I’m currently working on a short story about addiction and group therapy. It’s a topic that regularly graces headlines, often for the wrong reasons. When a noted celebrity checks into rehab we sit up and pay attention– will this be the catalyst for their redemption, or just another stop on their journey towards self-destruction?
The media does its best to feed our fascination with addicts– through exhaustive coverage of drug-fuelled meltdowns from the likes of Charlie Sheen or Amy Winehouse– and in a culture that encourages excess it’s no surprise that we’re often confronted with people who have gone too far.
But it’s the methods that we use to treat addiction, rather than the thing itself, which are most revealing. In 1935 Bill Wilson and Bob Smith founded Alcoholics Anonymous, the most famous support group network and the originator of twelve-step programs. The idea was to create a fellowship between addicts, who could rely on one another for encouragement as they worked their way through twelve simple steps to sobriety. Humans are social animals and addiction can be an extremely isolating experience, so group therapy makes perfect sense, right?
Studies have put the success rate of Alcoholics Anonymous and similar programs in the region of three to five percent. Others have stated that when it comes to achieving sobriety, there is no discernible difference between people who’ve attended group therapy and those that go it alone. But why is this? And why has an approach with such dubious appraisal remained prominent to this day?
The twelve steps as originally devised for AA emphasise the individual’s powerlessness against their addiction. In order to overcome it, they must place their trust in the hands of God, admit their shortcomings (hence the famous line, “Hi, I’m ___, and I’m an alcoholic.”) and make amends for the damage they’ve caused to themselves and those around them. It’s an appealing path to take– faith, atonement and rectifying old transgressions– but it fails to address the cause of addiction.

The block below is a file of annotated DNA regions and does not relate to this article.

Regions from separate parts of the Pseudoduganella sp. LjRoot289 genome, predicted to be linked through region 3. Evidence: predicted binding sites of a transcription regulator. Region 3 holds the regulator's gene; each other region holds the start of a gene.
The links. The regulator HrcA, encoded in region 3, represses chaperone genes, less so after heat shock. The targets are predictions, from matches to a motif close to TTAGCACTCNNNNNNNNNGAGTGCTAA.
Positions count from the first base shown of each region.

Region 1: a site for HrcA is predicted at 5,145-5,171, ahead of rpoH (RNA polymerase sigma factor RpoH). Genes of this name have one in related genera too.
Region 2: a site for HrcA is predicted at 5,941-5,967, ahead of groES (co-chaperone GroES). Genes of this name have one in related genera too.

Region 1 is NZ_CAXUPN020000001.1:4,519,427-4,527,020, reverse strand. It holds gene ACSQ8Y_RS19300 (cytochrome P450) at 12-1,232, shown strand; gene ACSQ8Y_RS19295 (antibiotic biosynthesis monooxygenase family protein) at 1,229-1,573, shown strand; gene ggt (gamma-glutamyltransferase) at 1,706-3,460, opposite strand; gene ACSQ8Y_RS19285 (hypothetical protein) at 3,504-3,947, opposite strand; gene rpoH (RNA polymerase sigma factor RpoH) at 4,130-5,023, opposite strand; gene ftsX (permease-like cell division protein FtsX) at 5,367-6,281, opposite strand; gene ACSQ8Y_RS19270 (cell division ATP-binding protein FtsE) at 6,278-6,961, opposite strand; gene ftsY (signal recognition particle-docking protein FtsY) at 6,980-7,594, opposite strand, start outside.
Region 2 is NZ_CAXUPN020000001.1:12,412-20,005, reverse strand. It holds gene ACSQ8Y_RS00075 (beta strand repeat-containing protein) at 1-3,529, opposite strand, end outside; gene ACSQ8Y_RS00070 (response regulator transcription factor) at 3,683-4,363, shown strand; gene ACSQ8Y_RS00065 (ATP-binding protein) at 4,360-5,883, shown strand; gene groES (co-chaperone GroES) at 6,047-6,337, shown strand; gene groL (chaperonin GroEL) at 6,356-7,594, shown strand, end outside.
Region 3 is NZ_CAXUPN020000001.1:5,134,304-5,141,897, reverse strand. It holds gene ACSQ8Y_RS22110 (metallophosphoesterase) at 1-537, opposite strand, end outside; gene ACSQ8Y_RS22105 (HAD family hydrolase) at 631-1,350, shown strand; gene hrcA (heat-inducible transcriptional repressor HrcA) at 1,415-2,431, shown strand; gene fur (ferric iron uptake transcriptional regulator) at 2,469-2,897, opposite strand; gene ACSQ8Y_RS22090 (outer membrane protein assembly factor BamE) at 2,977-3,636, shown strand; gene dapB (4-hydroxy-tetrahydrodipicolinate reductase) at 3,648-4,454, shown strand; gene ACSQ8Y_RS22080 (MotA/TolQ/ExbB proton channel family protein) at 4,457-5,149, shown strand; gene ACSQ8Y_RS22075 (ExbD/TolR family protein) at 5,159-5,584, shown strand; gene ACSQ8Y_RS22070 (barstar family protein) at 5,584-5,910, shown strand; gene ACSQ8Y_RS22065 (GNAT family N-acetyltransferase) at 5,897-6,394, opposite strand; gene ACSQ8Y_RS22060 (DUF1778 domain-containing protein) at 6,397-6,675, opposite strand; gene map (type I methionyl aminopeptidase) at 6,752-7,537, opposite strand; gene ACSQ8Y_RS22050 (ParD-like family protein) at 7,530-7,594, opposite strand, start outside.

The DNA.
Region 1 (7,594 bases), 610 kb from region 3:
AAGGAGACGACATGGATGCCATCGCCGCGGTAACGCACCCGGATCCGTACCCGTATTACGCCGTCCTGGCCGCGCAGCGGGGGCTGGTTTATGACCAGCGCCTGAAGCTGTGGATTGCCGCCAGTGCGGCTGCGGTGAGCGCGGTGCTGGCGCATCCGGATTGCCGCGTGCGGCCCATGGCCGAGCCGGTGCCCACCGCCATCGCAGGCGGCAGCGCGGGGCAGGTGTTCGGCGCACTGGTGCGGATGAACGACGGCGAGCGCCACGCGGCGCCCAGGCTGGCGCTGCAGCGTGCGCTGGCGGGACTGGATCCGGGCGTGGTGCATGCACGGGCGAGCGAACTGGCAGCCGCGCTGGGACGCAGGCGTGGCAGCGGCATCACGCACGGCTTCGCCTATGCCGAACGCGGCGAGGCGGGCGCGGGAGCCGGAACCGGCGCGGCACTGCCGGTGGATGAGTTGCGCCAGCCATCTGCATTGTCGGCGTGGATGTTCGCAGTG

People often think addiction is caused by overindulgence– take too much of something, and you’ll find it hard to go without. This is the typical ‘drugs are bad’ rhetoric that we hear from a young age which utterly disregards social and psychological factors. Why don’t people given morphine in hospitals become heroin addicts after they’re discharged? Why did American soldiers in Vietnam stop taking opiates when they returned to the States?
A study of 17,000 adults linked cases of addiction with the presence of childhood trauma. Instances of physical or sexual abuse, emotional neglect or mentally ill family members can cause deep-rooted psychological problems which manifest as addictive tendencies in adulthood. The theory goes that traumatic experiences at a young age interfere with the brain’s development, disrupting its ability to regulate emotions. This causes fundamental damage to the brain’s reward system, which, as they grow up, results in people depending on external sources (drugs, alcohol, sex, food, etc.) to provide emotional regulation or stimulation. Because childhood trauma takes place at a young age and can be highly distressing, individuals may even repress these events and be completely unaware of their existence.
Twelve-step programs are unlikely to bring any of these realisations to the fore. In fact, the first three steps require participants to accept their powerlessness towards addiction and submit themselves to God– again, an entity over which they are powerless. Considering that one of the dominant psychological states of childhood trauma and victimisation is powerlessness, it would seem that this approach, far from remedying addiction, serves only to compound and amplify its cause.
But if it’s such a bad idea, why do so many people do it? As it turns out, AA has a phenomenally effective marketing approach. Success is highly celebrated– tokens are famously awarded for staying sober over certain milestones (thirty days, six months, a year, etc.). The twelfth and final step of the program is to spread the word and help other addicts onto the program. Essentially, to evangelise.
Adversely, anyone who falls off the wagon is treated with extreme stigma. They are seen to have ‘dropped out’, failed the program. They weren’t doing it properly. For a network that emphasises social support and the importance of the group, it is telling how quickly they persecute the individual. Add to this the fact that people who did ‘fail’ are unlikely to talk about their experience for fear of reproach, and what you’re left with is a near universal positive press.
So the next time someone famous checks in at Palm Springs, perhaps we should stop to consider that their misfortune is likely the product of psychological wounds, not deep pockets. And if they do quit the program, perhaps we shouldn’t blame them, but look instead at the shortcomings of their treatment. At the very least, Heat magazine could sell a few more copies with an exposé on Justin Bieber’s childhood trauma.
“How Effective is AA and 12 Step Treatment?” http://www.hamsnetwork.org/effective.pdf
“The Origins of Addiction: Evidence from the Adverse Childhood Experiences Study” http://www.nijc.org/pdfs/Subject%20Matter%20Articles/Drugs%20and%20Alc/ACE%20Study%20-%20OriginsofAddiction.pdf
“Everything You Think You Know About Addiction Is Wrong | Johann Hari | TED Talks”https://www.youtube.com/watch?v=PY9DcIMGxMs
“The Science of Addiction | CBS” https://www.youtube.com/watch?v=gN7-2kGjHz8